So, onto other news. I’d rather not share my thoughts on today’s 10-2 blowout loss to the Braves, but I do have some other things I’d like to touch on briefly.
First, Telly Hughes interviewed the Brewers newly signed pitcher, Kyle Heckathorn, during today’s game. Future Top 10 Hottie right there. Holy yum. I’d love to post a picture of the 6’6″ righty, but there aren’t any out there yet that do him any sort of justice. Plus, he’s a Southern boy so he’s got that adorably dopey accent. Too cute.
Also, I mentioned earlier that I loved seeing Rickie Weeks back with the boys in Milwaukee. I do miss that guy, but I was thinking, if he weren’t out for the season, Craig Counsell would not be producing the way he is and it’s a pretty sure bet that Felipe Lopez wouldn’t even be in a Brewers uniform. Even though Weeks was having a great start to 2009, his injury has brought some bright spots to the Brewers’ game.
Third, with Dave Bush’s injury keeping him out of the rotation until at least mid-August now, my fellow July 19th birthday buddy, Tim Dillard, was recalled from Triple-A and is likely in line to start Tuesday’s game againsts the Nationals. He transitioned from reliever to starter down in the minors and has been doing relatively well– well enough that Ken Macha is putting the team in Dillard’s hands for the time being. One can only hope that Timmy steps up to the challenge, but I would still like to see Doug Melvin try to get a new starter before the trade deadline. I saw the Phillie’s offer for Roy Halladay was rejected. And included in that offer? J.A. Happ. Are the Phil’s really willing to part ways with Happ, who’s got a 7-1 record and an ERA well under 3.0? Well, probably not for anyone on the Brewers current roster, but a girl can dream can’t she?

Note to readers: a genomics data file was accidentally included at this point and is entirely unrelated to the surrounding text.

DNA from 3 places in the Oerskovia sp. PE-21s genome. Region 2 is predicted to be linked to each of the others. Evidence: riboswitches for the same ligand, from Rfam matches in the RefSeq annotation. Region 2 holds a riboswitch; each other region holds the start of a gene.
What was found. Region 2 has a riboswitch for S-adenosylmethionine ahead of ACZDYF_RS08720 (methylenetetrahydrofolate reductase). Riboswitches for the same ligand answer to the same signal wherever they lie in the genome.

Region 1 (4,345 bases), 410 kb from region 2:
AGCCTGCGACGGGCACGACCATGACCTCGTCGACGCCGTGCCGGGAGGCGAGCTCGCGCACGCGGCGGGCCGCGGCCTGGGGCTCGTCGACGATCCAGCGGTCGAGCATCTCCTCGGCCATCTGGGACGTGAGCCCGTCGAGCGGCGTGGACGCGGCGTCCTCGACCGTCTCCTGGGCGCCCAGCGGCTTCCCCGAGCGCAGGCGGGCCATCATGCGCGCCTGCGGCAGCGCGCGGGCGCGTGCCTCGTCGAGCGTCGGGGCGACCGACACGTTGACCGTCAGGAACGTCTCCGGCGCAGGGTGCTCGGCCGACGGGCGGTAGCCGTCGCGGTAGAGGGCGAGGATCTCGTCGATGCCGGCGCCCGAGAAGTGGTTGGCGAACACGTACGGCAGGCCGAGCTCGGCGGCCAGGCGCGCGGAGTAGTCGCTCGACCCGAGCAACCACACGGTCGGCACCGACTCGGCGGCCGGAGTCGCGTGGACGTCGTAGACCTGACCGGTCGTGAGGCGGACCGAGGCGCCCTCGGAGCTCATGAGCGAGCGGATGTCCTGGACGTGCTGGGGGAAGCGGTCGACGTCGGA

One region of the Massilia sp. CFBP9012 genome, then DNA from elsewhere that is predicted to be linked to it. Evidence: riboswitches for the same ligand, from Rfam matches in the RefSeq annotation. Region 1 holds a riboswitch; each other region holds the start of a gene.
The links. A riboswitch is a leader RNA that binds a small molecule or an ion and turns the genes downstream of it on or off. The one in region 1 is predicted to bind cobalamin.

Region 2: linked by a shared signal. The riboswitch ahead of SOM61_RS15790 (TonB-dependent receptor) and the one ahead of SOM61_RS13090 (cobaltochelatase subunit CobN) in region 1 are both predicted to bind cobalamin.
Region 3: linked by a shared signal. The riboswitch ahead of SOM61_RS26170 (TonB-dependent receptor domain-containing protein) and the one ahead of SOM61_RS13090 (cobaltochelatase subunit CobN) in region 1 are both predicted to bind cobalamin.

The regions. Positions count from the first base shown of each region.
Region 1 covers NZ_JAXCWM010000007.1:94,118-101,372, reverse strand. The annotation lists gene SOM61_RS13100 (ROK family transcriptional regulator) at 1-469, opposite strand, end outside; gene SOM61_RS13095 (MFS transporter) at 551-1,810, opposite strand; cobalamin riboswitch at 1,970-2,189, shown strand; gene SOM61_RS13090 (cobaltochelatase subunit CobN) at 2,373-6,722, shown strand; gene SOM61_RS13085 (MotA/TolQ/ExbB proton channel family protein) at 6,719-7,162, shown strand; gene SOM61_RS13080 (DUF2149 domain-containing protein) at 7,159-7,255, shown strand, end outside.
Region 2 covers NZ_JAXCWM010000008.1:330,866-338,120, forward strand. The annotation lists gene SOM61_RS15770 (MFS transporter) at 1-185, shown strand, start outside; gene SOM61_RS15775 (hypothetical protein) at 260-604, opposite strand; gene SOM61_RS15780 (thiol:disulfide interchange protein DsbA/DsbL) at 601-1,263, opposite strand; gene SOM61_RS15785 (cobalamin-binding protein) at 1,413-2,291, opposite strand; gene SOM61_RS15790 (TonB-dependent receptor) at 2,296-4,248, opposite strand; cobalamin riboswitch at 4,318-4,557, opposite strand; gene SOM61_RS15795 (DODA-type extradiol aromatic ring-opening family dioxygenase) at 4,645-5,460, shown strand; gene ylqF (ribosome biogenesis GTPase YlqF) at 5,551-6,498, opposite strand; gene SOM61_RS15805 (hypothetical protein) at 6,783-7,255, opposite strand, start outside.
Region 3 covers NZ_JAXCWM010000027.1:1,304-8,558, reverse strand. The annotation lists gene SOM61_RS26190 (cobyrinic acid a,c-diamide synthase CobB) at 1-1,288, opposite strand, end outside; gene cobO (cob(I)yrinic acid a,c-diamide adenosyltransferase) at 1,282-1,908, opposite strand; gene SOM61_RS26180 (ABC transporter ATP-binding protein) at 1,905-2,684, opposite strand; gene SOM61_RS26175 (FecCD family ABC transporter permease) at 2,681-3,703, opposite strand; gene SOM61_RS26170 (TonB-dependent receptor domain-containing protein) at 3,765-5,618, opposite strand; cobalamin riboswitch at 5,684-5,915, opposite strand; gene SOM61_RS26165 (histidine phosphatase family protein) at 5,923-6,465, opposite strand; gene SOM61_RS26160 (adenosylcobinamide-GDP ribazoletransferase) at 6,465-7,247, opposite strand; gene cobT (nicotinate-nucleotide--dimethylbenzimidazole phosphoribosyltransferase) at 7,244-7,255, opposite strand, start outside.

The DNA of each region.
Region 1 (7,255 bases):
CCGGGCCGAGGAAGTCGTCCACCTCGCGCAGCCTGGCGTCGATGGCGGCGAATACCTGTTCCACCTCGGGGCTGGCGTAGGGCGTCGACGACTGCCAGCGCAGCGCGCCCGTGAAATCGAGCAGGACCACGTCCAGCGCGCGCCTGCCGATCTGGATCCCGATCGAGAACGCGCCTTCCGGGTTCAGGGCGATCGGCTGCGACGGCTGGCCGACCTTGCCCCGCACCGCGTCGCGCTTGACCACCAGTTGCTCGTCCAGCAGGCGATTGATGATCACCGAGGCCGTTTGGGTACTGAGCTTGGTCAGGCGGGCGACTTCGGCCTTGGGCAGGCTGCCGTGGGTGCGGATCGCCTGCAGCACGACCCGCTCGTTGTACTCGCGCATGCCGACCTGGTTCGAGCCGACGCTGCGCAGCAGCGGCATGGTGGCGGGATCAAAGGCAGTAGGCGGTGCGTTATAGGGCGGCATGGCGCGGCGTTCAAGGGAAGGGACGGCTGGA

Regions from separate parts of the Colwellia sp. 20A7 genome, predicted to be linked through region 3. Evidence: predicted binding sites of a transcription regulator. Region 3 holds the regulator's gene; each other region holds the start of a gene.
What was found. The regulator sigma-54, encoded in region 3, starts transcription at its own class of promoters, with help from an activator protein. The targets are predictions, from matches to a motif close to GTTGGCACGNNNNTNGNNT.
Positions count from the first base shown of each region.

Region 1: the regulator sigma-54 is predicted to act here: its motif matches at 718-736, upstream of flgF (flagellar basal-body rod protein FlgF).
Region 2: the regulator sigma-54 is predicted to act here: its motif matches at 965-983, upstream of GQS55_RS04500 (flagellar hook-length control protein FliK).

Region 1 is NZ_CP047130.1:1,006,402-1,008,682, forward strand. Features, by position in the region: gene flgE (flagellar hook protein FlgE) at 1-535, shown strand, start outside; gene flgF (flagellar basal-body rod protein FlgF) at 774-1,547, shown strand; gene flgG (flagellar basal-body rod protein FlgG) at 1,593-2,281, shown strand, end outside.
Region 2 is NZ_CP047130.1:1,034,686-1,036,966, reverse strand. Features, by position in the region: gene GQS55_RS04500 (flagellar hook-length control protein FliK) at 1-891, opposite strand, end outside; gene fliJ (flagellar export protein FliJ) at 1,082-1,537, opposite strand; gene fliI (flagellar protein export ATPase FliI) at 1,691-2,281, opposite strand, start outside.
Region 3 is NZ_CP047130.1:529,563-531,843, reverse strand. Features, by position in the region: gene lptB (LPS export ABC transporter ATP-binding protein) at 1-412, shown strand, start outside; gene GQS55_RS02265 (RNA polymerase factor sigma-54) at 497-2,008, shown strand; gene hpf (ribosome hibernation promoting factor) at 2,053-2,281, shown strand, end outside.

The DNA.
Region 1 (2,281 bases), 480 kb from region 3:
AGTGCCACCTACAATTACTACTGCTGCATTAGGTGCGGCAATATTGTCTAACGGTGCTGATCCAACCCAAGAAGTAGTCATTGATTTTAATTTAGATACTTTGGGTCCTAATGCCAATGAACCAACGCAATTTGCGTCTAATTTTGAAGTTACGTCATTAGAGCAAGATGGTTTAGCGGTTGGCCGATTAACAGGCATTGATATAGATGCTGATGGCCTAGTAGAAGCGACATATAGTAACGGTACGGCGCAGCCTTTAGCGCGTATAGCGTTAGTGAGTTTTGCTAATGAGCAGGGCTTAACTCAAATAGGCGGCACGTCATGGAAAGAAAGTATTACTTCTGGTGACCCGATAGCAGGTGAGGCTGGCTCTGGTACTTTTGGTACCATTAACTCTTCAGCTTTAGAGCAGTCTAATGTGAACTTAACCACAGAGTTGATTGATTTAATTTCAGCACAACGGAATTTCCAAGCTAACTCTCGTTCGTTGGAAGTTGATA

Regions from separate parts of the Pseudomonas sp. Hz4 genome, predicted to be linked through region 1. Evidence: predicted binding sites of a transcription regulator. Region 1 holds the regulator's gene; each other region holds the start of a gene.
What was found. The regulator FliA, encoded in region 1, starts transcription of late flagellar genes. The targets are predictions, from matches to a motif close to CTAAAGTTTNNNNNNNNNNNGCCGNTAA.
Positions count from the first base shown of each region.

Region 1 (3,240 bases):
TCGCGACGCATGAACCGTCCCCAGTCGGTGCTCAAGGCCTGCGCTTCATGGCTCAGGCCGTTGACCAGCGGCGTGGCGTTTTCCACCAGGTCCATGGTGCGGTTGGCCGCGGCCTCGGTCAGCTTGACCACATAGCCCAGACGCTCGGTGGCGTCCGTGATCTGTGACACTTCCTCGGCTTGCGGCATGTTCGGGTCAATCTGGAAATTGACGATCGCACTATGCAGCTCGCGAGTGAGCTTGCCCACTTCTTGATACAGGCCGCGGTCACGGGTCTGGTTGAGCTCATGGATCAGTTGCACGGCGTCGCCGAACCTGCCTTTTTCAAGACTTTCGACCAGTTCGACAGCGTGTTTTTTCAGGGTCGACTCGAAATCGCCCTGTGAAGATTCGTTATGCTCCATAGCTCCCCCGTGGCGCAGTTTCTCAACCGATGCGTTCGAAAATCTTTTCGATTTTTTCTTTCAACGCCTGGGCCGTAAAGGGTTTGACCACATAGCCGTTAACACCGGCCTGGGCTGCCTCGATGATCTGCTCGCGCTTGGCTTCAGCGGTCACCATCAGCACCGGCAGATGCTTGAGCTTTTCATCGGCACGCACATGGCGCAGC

Anyway, that’s about all I’ve got in me today. The Brewers start a 7-game stretch against 2 of the last place teams in the National League tomorrow. Let’s hope they can start something this week before heading off to LA and Houston?